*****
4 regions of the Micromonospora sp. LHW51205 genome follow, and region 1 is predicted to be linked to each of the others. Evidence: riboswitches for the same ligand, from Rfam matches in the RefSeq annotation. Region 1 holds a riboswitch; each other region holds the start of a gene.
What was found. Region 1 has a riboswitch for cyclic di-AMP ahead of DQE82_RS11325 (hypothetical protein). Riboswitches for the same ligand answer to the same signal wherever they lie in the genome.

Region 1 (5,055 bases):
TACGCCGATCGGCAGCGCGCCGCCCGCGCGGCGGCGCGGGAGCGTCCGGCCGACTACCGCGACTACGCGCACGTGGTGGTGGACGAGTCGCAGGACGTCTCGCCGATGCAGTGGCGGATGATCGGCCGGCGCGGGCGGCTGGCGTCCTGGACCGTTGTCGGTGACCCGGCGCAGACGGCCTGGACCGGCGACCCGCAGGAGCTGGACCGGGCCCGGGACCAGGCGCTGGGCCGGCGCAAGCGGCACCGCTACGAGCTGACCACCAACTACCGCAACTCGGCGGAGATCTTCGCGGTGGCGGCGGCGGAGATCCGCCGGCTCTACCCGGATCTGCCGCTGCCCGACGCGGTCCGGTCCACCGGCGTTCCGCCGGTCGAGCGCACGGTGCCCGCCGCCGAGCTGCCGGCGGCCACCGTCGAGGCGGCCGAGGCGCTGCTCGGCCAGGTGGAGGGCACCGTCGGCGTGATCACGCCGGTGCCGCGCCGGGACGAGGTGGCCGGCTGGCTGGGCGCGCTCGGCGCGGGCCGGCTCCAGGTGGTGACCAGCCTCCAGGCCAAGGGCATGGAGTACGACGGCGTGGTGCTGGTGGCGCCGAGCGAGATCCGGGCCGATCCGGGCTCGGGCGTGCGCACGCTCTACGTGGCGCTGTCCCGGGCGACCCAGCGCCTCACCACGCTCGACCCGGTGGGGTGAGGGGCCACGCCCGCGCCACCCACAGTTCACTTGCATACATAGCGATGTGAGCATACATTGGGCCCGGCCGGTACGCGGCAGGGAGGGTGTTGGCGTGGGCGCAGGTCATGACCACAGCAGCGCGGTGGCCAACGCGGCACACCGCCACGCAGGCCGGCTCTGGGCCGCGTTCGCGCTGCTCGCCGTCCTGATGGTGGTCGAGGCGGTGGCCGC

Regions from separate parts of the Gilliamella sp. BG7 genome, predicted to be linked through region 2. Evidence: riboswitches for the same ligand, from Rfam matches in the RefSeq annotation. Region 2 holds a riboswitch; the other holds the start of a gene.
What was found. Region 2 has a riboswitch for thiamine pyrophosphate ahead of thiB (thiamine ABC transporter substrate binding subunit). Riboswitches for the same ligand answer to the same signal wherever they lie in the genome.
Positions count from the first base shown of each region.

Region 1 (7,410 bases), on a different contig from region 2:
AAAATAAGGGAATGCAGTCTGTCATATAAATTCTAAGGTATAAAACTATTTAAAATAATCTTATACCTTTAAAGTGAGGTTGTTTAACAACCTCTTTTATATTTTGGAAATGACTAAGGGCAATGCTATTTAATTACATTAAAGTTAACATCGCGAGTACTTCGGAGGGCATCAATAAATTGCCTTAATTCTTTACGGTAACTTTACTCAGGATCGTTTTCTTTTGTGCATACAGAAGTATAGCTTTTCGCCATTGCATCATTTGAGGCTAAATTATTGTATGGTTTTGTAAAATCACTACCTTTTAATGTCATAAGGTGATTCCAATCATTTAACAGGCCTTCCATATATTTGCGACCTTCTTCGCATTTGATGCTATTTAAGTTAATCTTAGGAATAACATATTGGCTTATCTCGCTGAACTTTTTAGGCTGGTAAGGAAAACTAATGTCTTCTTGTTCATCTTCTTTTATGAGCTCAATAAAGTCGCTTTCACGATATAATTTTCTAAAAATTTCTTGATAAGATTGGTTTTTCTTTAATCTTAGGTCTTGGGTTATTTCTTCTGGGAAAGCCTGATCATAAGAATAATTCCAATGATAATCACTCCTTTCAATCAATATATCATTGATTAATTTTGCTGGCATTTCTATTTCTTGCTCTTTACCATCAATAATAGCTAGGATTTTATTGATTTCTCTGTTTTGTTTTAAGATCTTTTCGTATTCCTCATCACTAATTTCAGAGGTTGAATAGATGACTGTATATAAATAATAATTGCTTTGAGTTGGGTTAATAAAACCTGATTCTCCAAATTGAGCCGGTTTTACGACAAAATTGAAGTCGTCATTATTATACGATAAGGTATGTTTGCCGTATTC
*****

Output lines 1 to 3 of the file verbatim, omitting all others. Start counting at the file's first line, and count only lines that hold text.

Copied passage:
4 regions of the Micromonospora sp. LHW51205 genome follow, and region 1 is predicted to be linked to each of the others. Evidence: riboswitches for the same ligand, from Rfam matches in the RefSeq annotation. Region 1 holds a riboswitch; each other region holds the start of a gene.
What was found. Region 1 has a riboswitch for cyclic di-AMP ahead of DQE82_RS11325 (hypothetical protein). Riboswitches for the same ligand answer to the same signal wherever they lie in the genome.

Region 1 (5,055 bases):